Under section 147, where a breach has occurred, the court can extend the operational period or issue a further suspended sentence and order the offender to serve all or part of the term that was suspended. The court must consider many factors when deciding how to respond to a breach, including the nature of the subsequent offence, any special circumstances, any efforts the offender has made at rehabilitation, and the offender’s criminal history. The court must state the reasons for its decision.

Benefits and criticisms 

When a court imposes a suspended sentence, it is recognising the seriousness of the crime, while showing mercy and allowing the offender to remain in the community on a conditional basis. Research has shown that suspended sentences are an effective deterrent and that it is less likely an offender will re-offend than if they serve jail time. 

Suspended sentences reduce the prison population and the strain that incarceration places on the taxpayer, because the offender must provide for themselves while living in the community. Offenders sentenced to immediate imprisonment often have problems reintegrating after their release. Suspending a sentence avoids the need to readjust to living in the community after the sentence is complete.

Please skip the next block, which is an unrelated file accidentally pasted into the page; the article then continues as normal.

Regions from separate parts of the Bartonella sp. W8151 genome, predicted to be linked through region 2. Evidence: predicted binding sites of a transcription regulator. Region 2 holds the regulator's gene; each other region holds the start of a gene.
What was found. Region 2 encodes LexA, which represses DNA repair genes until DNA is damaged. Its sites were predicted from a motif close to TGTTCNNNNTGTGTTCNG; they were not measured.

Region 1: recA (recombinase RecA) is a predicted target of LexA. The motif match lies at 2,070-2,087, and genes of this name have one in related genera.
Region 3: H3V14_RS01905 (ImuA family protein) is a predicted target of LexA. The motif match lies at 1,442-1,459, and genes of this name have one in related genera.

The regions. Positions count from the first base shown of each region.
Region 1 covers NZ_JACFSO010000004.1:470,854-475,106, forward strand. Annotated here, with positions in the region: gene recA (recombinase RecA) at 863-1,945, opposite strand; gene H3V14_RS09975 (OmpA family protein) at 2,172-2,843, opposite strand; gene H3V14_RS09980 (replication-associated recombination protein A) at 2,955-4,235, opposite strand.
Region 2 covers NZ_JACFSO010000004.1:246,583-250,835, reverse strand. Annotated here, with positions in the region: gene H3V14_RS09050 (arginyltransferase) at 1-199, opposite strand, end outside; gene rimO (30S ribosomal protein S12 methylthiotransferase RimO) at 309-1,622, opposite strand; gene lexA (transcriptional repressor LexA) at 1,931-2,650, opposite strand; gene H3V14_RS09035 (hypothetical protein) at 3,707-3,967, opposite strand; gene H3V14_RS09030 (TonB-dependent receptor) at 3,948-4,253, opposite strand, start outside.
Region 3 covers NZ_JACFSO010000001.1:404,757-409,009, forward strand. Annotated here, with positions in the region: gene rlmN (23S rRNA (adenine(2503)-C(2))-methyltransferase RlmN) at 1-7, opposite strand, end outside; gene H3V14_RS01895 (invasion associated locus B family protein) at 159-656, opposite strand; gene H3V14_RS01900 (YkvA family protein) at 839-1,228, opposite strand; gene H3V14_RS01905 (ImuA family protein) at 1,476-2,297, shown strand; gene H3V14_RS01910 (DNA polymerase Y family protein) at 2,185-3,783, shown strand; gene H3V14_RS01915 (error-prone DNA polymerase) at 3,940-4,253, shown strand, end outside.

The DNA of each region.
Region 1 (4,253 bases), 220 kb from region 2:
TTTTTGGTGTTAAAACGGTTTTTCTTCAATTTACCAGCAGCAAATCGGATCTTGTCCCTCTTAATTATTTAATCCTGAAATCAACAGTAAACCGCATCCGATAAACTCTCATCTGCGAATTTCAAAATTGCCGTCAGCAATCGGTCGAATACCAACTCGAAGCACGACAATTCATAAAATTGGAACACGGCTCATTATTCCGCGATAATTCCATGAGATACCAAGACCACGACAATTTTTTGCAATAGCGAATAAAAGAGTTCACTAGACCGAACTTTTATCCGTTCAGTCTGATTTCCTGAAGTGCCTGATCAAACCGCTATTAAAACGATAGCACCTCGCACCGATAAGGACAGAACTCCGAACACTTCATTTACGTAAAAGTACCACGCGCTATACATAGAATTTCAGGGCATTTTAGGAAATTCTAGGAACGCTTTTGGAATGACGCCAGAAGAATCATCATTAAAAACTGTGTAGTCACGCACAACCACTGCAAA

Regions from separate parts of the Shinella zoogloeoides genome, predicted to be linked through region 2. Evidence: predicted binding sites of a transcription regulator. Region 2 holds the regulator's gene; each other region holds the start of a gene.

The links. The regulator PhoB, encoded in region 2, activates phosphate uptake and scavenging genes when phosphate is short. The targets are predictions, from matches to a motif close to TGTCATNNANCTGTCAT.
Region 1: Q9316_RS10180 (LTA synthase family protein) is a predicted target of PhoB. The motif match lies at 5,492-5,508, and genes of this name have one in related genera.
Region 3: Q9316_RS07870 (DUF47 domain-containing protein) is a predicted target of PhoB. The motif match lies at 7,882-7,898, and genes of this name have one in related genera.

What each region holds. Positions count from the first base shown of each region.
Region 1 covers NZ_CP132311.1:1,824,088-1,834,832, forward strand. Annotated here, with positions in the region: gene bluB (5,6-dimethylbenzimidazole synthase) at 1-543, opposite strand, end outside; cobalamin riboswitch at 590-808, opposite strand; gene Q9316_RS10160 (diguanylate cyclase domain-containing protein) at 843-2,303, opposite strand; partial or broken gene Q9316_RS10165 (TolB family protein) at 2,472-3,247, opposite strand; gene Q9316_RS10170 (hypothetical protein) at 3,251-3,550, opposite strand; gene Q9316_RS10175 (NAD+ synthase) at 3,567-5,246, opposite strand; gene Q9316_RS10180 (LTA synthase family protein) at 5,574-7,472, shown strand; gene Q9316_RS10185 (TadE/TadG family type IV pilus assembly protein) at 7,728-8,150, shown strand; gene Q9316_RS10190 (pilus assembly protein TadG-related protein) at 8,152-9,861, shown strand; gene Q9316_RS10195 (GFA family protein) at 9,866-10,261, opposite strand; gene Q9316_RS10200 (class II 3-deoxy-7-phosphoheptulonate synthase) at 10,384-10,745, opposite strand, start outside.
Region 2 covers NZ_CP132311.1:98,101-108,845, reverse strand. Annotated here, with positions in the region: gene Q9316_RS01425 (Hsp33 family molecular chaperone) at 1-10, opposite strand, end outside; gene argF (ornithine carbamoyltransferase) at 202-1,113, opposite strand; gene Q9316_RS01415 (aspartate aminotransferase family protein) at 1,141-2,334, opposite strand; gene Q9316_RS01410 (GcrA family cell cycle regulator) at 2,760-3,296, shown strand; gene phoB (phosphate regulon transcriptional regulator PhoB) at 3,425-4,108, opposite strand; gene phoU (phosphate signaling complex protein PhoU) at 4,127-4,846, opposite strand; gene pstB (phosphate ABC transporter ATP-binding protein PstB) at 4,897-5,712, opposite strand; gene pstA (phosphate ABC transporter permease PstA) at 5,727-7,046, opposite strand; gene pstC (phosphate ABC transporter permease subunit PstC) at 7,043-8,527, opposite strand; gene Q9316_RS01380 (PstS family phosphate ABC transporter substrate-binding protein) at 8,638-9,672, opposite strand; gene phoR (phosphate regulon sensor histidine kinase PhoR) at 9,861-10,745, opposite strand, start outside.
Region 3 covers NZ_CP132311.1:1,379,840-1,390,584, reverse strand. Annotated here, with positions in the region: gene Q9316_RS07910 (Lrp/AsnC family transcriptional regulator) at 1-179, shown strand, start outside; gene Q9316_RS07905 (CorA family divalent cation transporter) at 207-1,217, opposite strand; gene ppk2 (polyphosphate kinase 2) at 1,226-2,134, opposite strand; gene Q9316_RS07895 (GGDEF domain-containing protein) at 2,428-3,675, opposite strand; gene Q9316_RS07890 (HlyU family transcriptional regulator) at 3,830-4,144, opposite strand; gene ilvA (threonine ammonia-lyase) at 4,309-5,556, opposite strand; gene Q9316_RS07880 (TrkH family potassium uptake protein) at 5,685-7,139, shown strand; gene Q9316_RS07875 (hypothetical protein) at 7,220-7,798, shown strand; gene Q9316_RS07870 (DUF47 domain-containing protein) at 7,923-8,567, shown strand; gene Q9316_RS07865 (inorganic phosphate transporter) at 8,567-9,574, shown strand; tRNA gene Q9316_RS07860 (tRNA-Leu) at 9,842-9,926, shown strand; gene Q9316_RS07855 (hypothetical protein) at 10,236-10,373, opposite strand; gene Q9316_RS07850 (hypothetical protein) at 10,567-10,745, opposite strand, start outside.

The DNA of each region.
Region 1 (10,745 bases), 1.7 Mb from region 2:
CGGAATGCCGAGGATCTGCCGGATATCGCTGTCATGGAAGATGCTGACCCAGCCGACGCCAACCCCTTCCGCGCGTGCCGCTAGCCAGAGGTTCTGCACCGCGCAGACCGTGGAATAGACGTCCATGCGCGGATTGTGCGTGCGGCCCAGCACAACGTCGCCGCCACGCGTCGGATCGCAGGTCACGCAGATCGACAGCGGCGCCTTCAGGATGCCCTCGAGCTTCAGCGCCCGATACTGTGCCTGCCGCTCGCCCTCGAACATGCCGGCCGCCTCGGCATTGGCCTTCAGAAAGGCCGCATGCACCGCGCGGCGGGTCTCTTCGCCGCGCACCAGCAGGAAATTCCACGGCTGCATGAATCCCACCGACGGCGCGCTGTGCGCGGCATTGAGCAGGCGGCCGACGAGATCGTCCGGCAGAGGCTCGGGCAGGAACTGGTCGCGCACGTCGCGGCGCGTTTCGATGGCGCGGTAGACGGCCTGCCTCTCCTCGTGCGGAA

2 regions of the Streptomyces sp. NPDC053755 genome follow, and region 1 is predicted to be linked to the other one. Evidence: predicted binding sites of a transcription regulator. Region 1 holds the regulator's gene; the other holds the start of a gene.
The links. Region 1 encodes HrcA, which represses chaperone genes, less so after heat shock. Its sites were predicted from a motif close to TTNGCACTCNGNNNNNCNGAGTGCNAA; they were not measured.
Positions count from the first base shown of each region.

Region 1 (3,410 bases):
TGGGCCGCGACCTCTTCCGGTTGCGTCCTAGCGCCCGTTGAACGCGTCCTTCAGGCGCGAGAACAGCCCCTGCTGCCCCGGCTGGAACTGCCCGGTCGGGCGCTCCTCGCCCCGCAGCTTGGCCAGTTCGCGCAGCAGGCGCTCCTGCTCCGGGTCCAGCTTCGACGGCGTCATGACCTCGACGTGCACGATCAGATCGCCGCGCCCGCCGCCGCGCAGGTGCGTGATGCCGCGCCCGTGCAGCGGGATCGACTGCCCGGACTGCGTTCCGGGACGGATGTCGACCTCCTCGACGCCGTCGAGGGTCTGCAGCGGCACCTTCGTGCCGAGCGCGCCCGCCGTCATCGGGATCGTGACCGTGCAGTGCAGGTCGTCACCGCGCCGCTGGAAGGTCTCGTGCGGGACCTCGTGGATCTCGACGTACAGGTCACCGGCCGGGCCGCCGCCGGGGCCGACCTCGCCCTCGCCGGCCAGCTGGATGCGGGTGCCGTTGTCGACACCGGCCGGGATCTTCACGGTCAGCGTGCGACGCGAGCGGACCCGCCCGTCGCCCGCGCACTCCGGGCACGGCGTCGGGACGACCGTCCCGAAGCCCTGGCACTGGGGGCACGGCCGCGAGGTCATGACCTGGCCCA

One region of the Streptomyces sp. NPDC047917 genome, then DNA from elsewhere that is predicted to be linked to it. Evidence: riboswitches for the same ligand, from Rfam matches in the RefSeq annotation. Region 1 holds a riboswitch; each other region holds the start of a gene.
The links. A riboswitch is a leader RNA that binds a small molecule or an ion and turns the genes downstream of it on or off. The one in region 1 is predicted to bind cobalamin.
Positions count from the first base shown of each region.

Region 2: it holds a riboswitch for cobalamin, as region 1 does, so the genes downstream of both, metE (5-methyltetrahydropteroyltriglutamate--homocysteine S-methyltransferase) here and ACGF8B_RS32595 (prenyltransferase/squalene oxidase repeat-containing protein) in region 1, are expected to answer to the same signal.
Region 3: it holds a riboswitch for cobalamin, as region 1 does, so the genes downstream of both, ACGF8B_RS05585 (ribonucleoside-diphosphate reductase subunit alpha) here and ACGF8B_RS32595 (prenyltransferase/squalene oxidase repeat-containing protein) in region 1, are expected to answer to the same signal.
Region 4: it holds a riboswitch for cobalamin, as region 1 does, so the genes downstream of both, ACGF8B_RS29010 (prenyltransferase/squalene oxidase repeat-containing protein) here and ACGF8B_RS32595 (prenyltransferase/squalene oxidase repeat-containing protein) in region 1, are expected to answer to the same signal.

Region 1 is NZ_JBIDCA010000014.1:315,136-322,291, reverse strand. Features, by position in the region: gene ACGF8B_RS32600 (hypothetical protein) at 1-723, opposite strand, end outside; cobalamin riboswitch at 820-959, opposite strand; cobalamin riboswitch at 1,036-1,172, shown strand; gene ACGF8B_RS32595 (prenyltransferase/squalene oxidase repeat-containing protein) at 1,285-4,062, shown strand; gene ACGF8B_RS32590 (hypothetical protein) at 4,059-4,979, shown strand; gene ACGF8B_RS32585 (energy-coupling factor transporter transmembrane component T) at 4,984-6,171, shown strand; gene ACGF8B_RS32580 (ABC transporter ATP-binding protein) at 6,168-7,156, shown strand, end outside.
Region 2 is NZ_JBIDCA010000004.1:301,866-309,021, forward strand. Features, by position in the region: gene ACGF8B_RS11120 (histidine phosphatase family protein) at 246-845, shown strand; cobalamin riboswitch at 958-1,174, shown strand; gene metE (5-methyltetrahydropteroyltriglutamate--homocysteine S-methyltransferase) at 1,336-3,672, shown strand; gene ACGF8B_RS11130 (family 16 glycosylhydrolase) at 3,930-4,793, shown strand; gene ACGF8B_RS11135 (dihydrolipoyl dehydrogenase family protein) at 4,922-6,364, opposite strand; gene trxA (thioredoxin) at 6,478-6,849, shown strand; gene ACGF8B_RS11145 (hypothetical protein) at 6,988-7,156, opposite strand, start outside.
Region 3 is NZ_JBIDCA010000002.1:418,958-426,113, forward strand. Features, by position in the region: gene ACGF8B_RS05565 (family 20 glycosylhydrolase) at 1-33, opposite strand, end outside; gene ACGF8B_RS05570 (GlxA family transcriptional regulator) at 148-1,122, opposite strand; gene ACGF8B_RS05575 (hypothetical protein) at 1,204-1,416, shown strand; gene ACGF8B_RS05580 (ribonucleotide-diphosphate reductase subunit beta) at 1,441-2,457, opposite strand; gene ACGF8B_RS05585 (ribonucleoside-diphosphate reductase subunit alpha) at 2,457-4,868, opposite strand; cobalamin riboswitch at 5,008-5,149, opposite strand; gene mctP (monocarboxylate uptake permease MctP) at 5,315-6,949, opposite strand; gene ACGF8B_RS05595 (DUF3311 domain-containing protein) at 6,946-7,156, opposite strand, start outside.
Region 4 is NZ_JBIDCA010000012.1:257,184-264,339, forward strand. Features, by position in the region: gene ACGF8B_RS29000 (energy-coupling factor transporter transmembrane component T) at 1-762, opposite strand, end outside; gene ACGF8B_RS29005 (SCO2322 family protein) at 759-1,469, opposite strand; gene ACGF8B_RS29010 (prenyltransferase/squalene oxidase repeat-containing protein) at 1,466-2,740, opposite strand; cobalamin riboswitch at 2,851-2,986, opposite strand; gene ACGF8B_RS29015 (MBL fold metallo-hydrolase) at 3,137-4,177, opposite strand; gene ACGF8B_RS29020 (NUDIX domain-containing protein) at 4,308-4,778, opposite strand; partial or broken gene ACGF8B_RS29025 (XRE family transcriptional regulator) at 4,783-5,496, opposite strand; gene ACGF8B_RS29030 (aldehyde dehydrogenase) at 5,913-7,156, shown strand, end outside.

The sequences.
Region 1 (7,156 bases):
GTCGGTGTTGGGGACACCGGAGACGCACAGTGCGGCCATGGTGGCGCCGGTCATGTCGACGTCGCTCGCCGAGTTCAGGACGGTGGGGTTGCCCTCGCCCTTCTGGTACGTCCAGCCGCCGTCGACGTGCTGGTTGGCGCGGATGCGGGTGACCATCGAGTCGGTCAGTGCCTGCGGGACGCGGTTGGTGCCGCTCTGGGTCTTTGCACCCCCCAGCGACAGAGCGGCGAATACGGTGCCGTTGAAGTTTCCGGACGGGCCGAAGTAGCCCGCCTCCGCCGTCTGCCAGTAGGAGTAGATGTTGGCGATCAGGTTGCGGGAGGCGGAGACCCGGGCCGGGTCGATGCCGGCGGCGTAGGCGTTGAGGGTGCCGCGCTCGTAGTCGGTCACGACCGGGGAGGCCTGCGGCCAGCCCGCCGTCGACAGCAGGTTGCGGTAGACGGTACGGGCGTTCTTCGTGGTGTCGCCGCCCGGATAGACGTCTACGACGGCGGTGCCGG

However, a suspended sentence is sometimes thought to be a “soft option” that does not adequately punish the offender for serious crimes. It is also sometimes considered to be “setting the offender up to fail” because offenders who are in trouble regularly with the police may be unable to comply with the conditions and may find themselves serving the time in prison anyway.

If you require legal advice or representation in a criminal matter or in any other legal matter, please contact Armstrong Legal.

Michelle Makela

This article was written by Michelle Makela

Michelle has over 15 years experience in the legal industry, working across commercial litigation, criminal law, family law and estate planning.  Michelle has been involved in all practice areas of the firm and in her personal practice has had experience in litigation at all levels (State and Federal Industrial Tribunals, the Supreme Court, Court of Appeal, the Federal Court, Federal...